A recent tweet from President Donald Trump suggests that he wants an investigation into “voter fraud” allegations, claiming once again that Hillary Clinton won the popular vote because of illegal voting practices. More notably, reports suggest he believes up to 3 million to 5 million immigrants illegally voted for Clinton in last year’s elections.
In November, the Inquisitr wrote about a series of tweets where Trump claimed to have won the Electoral College vote convincingly but also won the popular vote if purportedly illegal votes would not be counted. While Trump did not offer any hard, definitive proof to back up his voter fraud allegations, he did confidently state his case on social media. True the Vote’s Gregg Phillips tried to back the claims, saying that “more than two million illegals” voted on Election Day 2016. Clinton won the popular vote by close to three million ballots but lost the Electoral College vote to Trump.
“In addition to winning the Electoral College in a landslide, I won the popular vote if you deduct the millions of people who voted illegally,” Trump tweeted at that time. “It would have been much easier for me to win the so-called popular vote than the Electoral College in that I would only campaign in 3 or 4 states instead of the 15 states that I visited. I would have won even more easily and convincingly (but smaller states are forgotten)!”
On Twitter, President Donald Trump says he will order an investigation into voter fraud. https://t.co/HH3MVDrvUo
— The Associated Press (@AP) January 25, 2017
According to NBC News, Donald Trump’s new “voter fraud” tweet was posted on Wednesday despite repeated debunking of rumors that had suggested Democratic presidential candidate Hillary Clinton’s popular vote win was driven by millions of “illegal votes.” As the president called for voting reforms to get underway in future elections, he tweeted that immigrants voters illegally registered in two states, and votes coming from dead people all contributed to the 2.8-million-ballot popular vote win for Clinton.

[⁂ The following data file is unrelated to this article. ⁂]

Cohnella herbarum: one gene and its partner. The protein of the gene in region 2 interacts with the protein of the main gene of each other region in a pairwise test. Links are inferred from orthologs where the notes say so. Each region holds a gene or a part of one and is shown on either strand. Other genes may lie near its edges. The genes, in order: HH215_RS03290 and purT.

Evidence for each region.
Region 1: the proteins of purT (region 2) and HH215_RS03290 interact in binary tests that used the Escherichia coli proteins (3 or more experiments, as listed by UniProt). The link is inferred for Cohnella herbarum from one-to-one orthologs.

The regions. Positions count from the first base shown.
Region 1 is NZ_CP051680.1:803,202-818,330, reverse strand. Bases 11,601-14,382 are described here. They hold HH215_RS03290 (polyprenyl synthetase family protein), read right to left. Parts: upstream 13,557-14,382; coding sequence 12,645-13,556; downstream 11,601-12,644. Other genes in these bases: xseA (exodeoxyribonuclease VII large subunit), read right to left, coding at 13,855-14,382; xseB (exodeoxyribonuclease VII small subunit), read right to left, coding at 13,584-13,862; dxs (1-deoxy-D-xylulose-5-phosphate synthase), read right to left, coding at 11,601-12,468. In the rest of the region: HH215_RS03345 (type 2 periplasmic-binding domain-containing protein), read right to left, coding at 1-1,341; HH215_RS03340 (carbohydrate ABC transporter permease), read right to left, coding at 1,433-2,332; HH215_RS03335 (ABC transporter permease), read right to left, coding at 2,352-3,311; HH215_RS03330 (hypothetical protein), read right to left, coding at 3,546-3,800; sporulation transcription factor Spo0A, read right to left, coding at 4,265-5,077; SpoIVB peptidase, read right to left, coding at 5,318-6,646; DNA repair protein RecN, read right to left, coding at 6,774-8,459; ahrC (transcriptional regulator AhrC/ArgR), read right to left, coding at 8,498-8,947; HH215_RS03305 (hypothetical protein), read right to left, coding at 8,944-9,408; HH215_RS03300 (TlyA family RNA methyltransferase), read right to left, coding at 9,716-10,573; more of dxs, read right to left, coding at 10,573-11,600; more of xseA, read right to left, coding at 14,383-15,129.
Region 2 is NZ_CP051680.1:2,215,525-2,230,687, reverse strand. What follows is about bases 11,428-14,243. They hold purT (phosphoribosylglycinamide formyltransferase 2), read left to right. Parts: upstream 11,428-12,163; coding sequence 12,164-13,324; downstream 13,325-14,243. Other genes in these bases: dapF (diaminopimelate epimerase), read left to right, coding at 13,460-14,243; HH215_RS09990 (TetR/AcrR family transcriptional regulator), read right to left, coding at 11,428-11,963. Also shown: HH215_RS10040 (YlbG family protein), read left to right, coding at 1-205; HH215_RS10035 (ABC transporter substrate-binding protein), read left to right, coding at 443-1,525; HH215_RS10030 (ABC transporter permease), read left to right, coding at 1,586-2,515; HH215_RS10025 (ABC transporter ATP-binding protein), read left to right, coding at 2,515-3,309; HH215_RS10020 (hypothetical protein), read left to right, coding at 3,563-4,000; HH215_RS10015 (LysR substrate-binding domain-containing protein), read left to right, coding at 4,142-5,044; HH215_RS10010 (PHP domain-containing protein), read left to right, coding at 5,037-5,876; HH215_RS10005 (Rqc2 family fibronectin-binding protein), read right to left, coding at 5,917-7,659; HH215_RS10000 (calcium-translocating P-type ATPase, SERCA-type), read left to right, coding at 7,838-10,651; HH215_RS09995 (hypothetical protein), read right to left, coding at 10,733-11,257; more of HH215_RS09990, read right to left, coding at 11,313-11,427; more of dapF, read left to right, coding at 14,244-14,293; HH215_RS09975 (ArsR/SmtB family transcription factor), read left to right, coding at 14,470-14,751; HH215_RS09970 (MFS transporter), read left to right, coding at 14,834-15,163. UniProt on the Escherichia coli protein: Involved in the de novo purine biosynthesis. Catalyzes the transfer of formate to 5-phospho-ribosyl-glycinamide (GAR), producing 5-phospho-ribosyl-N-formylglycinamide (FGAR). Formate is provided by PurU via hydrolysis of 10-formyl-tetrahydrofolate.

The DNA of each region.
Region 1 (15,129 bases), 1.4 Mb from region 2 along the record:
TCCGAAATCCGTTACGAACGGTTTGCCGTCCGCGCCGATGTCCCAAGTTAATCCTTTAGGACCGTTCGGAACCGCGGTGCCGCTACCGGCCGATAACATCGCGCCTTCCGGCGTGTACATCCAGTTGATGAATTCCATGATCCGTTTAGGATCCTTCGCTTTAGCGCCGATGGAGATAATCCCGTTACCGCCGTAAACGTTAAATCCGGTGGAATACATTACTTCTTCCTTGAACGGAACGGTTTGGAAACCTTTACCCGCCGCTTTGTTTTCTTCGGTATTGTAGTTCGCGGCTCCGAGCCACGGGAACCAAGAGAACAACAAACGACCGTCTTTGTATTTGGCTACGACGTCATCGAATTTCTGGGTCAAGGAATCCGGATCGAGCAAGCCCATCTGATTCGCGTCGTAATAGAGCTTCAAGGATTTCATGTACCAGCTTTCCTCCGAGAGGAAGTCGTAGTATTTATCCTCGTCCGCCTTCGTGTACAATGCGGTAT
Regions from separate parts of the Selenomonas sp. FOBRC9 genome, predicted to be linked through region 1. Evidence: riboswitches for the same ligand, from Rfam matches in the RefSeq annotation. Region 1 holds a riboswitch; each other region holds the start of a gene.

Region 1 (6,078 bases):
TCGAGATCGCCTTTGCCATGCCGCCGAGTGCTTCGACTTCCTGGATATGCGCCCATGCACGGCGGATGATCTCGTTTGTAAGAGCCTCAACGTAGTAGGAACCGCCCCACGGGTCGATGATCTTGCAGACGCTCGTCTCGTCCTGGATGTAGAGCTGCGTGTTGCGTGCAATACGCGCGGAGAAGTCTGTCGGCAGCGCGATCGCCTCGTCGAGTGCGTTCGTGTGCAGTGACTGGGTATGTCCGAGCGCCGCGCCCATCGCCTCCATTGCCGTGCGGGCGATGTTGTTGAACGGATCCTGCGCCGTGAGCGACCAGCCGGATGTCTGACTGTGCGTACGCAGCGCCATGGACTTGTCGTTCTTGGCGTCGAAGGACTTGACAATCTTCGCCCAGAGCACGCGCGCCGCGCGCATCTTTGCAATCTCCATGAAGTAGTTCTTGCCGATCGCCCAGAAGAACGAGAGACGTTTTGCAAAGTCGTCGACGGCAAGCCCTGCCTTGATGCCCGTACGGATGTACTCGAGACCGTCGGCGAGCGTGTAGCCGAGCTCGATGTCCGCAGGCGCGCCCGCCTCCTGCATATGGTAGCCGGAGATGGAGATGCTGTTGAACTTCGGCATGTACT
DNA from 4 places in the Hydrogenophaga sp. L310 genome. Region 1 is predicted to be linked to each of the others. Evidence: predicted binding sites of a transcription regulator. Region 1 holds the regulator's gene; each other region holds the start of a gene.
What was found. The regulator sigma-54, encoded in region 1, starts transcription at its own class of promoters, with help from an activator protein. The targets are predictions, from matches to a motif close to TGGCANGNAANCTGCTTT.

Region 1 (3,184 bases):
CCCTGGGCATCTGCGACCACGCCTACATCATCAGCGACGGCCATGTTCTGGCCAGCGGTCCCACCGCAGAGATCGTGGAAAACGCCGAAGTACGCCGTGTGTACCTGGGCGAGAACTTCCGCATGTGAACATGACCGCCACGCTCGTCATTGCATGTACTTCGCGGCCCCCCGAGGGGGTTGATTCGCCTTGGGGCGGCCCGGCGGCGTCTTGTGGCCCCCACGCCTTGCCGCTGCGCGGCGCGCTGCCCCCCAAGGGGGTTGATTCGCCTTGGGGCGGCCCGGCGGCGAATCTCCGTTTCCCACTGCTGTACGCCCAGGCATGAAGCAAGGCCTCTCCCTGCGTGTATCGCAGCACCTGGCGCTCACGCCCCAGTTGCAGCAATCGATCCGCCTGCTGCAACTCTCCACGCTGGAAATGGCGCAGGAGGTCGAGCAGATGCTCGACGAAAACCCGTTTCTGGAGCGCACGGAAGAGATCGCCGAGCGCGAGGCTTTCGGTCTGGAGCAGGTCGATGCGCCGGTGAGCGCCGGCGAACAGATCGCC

I will be asking for a major investigation into VOTER FRAUD, including those registered to vote in two states, those who are illegal and….
— Donald J. Trump (@realDonaldTrump) January 25, 2017
even, those registered to vote who are dead (and many for a long time). Depending on results, we will strengthen up voting procedures!
— Donald J. Trump (@realDonaldTrump) January 25, 2017
While Gregg Phillips previously claimed that 2 million people had voted illegally, the figures Trump had given at a bipartisan meeting with Congress on Monday were much higher, wrote NBC News. The report cites two unnamed sources who told NBC News that Trump had been making claims that votes from 3 to 5 million immigrants living in the U.S. illegally had given Clinton the popular vote victory.
Speaking to reporters on Tuesday, White House Press Secretary Sean Spicer said that Donald Trump is sure that there was massive voter fraud, and that there are statistics and studies available to back those claims up.
“He’s stated that before, I think he has stated his concerns of voter fraud and people voting illegally during the campaign and continues to maintain that belief based on studies and evidence people have presented to him.”
NBC News, however, noted that the figures Trump brought up at the meeting with Congress do not necessarily suggest widespread voter fraud, but rather invalid voter registrations and other non-fraudulent anomalies. One of the studies was conducted by Pew in 2012, and while it was found that millions of registrations were invalid due to the voters relocating or dying, study author David Becker said shortly after the 2016 elections that there was no proof of voter fraud to be found.
The second study was conducted by Old Dominion University researchers and found that 14 percent of non-American citizens claimed they were registered to vote. But NBC News said that the study was “highly criticized,” partly due to the fact that only a few hundred respondents were interviewed for the purposes of the study.
Old Dominion political scientist Jesse Richman added prior to the 2016 elections that Donald Trump’s team went overboard with their “voter fraud” claims and had blown his study’s findings out of proportion. He also pointed out some faults from the Democratic side of things, suggesting that the Hillary Clinton campaign wanted data that completely eliminated non-citizen participation from the equation.
“There are many on the left side of that debate who have relentlessly sought to discredit our results and want to push the level of estimated non-citizen participation to zero. On the right there has been a tendency to misread our results as proof of massive voter fraud, which we don’t think they are. Our focus has been on the data, rather than the politics.”
According to the New York Times, Donald Trump’s latest voter fraud claims may not be well-received by House Republicans, who may be more concerned about Affordable Care Act alternatives, among other things, during their annual policy retreat. NBC News also quoted Sen. Lindsey Graham (R-South Carolina), who had publicly expressed displeasure with the president’s repeated voter fraud allegations.
“To continue to suggest that the 2016 election was conducted in a fashion that millions of people voted illegally undermines faith in our democracy,” he said.
[Featured Image by Ron Sachs/Pool/Getty Images]